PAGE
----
Creating an outside space to cook and entertain is a growing trend for modern, luxury gardens. If you're considering an outdoor kitchen, here's 5 things you'll need to think about.
Image: Gaze Burvill
With entertaining at home more popular than ever, wheeling out a rusty barbecue once a year just won't cut it now when it comes to al fresco cooking.
Many homeowners are now looking to include outdoor kitchens where space allows, incorporating built-in appliances and prep space so that you can enjoy your outside space for as long as possible when the weather permits. If you're considering an outdoor kitchen as part of your garden renovation, here's some of the design ideas you'll need to think about to ensure it's functional as well as stylish.
Image: Life Outdoors
First things first, you'll need to decide on a location for your kitchen. If you have a large garden you want to make more of, the idea of located your outdoor entertaining space away from the main house may be attractive, however, there will be some practical considerations to keep in mind. A garden kitchen adjoined to your home can be just as good an idea, however, still offering the opportunity for alfresco dining without having to desert your guests for the kitchen all evening long.
Think about the orientation of your garden, whether that's the space which enjoys the sun from midday to evening, or questions over prevailing winds that might make outdoor cooking a little more tricky.
When it comes to the practical layout of your space, you can follow many of the same design rules for planning a kitchen. Think about how your kitchen is orientated in comparison to your dining space for example, to avoid you having your back to friends and family when cooking in the kitchen. An island can be a great addition for this reason.
Also think about functionality of your space, in regards to where you store, prep, cook and clean. Creating a 'work triangle' between stove, sink and fridge is the golden rule in a home kitchen, but you can adapt this to whatever features your outdoor kitchen includes.
Image: Bartholomew Landscapes
As well as creating a look you love, the capacity for materials to endure the weather should be high on the agenda for your outdoor kitchen. If you're working with a design specialist on your space, you can expect materials to be up to scratch for a typical English weather forecast. Concrete, brick, stone, ceramic and quartz make for brilliantly durable options, while treated, hardy woods can help to bring the natural edge to your kitchen so that it feels at home in a garden setting.
Appliances and fixtures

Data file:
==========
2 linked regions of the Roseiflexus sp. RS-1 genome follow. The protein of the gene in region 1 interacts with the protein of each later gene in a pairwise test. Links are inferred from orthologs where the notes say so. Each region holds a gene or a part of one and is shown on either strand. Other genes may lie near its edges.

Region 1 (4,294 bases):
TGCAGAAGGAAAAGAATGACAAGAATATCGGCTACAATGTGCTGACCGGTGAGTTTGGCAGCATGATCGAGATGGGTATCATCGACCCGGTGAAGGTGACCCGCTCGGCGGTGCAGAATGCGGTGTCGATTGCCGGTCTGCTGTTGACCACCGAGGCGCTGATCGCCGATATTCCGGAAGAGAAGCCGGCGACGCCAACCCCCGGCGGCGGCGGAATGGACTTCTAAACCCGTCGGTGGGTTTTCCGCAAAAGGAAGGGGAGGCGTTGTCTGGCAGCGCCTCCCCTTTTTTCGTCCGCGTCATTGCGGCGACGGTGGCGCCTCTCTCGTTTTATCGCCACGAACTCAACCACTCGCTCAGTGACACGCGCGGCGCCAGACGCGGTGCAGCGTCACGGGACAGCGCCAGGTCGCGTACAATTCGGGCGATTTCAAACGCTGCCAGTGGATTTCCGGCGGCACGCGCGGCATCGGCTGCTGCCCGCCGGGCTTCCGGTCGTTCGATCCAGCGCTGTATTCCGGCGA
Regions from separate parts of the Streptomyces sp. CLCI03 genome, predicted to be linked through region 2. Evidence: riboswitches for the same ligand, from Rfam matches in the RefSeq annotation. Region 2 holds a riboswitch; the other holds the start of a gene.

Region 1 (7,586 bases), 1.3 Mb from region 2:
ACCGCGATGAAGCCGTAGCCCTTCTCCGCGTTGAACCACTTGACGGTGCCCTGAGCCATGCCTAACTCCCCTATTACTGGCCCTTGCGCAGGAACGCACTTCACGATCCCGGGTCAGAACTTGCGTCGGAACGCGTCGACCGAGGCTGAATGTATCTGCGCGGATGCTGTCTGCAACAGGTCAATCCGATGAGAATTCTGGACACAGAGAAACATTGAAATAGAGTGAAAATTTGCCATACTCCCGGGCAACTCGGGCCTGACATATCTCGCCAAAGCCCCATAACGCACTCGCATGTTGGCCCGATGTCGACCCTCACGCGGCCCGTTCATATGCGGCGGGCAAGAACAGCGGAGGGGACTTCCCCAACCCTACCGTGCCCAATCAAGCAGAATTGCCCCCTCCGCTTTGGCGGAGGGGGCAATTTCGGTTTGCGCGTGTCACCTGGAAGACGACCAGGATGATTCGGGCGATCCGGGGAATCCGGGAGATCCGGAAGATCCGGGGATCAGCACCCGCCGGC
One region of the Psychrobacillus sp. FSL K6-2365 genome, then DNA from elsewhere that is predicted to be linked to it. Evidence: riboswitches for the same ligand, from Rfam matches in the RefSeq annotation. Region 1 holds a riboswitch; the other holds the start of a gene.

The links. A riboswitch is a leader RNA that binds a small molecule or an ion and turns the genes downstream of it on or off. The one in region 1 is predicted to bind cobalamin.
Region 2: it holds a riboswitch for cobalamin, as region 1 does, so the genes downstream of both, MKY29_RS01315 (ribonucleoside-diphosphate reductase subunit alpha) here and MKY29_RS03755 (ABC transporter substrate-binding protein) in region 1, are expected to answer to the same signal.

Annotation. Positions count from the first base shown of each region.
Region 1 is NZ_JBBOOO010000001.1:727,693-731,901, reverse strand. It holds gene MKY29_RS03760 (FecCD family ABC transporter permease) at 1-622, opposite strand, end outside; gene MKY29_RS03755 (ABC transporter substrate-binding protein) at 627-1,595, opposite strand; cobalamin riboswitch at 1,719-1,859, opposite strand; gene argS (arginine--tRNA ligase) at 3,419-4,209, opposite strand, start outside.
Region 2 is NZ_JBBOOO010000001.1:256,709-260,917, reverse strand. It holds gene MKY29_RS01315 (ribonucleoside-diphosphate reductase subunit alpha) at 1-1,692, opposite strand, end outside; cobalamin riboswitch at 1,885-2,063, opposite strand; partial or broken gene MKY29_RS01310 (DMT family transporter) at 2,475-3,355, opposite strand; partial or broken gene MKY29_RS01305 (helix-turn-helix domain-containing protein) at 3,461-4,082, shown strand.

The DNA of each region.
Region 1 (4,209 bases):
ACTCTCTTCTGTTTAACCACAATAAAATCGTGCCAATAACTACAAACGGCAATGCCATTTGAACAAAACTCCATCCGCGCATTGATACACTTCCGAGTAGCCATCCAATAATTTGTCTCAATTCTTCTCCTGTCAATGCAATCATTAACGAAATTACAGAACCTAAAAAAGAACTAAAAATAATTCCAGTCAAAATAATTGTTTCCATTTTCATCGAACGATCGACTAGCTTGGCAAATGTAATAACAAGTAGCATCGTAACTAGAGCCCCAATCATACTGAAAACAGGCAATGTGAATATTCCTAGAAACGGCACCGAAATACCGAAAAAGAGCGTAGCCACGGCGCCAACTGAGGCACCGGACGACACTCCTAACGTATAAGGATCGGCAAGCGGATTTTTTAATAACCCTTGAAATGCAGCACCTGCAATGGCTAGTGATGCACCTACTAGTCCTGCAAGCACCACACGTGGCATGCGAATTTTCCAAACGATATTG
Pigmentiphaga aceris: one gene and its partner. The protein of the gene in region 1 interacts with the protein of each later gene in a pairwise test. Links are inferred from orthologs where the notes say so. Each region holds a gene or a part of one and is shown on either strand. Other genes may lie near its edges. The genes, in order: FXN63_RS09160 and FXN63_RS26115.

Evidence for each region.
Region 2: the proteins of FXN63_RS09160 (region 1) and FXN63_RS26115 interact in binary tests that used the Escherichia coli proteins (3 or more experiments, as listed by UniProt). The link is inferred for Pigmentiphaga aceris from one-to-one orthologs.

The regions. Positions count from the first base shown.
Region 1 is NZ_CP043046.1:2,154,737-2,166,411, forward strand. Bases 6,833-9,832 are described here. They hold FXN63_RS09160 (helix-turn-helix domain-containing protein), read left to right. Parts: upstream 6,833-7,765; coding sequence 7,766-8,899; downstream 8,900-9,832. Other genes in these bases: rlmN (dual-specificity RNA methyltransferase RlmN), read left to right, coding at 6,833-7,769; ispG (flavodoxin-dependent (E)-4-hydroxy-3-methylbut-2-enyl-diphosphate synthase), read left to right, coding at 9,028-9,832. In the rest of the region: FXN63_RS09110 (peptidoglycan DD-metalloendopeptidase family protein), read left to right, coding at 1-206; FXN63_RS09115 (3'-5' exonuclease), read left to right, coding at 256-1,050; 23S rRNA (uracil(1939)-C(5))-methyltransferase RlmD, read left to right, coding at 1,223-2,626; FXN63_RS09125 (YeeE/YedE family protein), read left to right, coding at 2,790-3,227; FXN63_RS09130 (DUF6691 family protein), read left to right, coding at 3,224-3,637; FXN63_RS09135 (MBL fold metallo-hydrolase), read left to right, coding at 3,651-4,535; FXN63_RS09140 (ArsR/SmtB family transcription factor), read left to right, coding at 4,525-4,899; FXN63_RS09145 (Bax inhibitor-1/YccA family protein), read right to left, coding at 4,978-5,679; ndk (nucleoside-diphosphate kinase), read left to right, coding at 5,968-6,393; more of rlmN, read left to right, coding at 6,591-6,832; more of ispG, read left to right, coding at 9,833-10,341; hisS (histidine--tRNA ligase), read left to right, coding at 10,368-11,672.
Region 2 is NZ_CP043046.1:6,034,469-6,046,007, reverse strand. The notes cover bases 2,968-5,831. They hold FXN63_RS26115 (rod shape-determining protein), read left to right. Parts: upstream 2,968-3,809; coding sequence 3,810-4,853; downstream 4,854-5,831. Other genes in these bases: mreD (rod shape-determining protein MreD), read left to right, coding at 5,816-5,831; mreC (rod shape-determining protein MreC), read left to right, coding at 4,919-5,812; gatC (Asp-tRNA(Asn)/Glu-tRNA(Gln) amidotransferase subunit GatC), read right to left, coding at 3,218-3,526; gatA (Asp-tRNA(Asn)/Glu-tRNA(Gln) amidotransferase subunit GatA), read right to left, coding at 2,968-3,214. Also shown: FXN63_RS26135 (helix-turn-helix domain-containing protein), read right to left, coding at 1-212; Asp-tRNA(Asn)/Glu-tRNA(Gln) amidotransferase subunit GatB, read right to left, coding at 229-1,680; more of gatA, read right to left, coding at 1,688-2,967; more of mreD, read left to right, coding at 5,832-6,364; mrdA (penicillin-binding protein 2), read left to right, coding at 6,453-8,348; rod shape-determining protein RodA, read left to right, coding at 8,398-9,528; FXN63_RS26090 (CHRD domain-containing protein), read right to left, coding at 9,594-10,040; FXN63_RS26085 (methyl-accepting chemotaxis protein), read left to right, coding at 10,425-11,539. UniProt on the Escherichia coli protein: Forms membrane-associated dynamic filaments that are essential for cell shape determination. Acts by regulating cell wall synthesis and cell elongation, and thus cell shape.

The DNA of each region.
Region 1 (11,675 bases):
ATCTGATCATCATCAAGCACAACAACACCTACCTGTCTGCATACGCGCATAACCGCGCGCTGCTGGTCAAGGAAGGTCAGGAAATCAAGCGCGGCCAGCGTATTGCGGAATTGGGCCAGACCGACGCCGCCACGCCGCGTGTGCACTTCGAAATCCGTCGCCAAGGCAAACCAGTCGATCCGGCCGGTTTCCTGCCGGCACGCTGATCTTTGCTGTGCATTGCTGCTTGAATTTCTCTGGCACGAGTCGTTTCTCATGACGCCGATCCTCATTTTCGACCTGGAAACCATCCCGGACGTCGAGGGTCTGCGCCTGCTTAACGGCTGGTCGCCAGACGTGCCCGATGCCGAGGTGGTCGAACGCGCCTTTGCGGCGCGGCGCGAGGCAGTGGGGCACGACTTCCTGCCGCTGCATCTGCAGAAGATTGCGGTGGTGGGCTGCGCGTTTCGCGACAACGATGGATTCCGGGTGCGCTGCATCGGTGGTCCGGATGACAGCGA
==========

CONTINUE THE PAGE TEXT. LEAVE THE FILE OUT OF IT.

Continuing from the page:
Largely, cooking appliances in the garden are focussed more on cooking styles that aren't usually incorporated in your inside kitchen. Think barbecues, smokers, pizza ovens, tandoori ovens and more. However, there are many outdoor kitchens, especially modular, pre-fabricated designs, which also includes traditional hob cooktops.
A fridge is great for outdoor entertaining, as it can be used for drinks as well as keeping food fresh in warmer weathers, but you'll need to consider whether your space will have an electricity connection.
Where possible, include a sink in your kitchen to avoid trailing dirty plates through the house back to the dishwasher.
Also think about storage (there can never be enough storage for outdoor seat cushions) and somewhere to put rubbish while you're using your outdoor kitchen.
Image: Unique Home Stays
If your outdoor kitchen is away from the main house, you'll have to think about what services need to be connected up to this garden space. If you have a fridge, or want better lighting options available to you, then electricity would need to be extended out to the garden kitchen. Many cooking appliances can be operated with propane cylinders, however, the initial outlay in cost in connecting up your gas mains may be worth it in the long run, especially if your outdoor space also features a gas firepit.
Protection from the elements
Image: IQ Glass
"Options for shelter include everything from simple timber pergolas to oak-framed barns and sail shades," explains Craig Ormiston, founder of Life Outdoors. This protection means that your furniture can stay dry during those unexpected summer downpours, and you can have more control over light and exterior temperature. "Modern louvred-roof pergolas are remote-controlled and come in any colour. They can have heating, lighting and a sound system installed."
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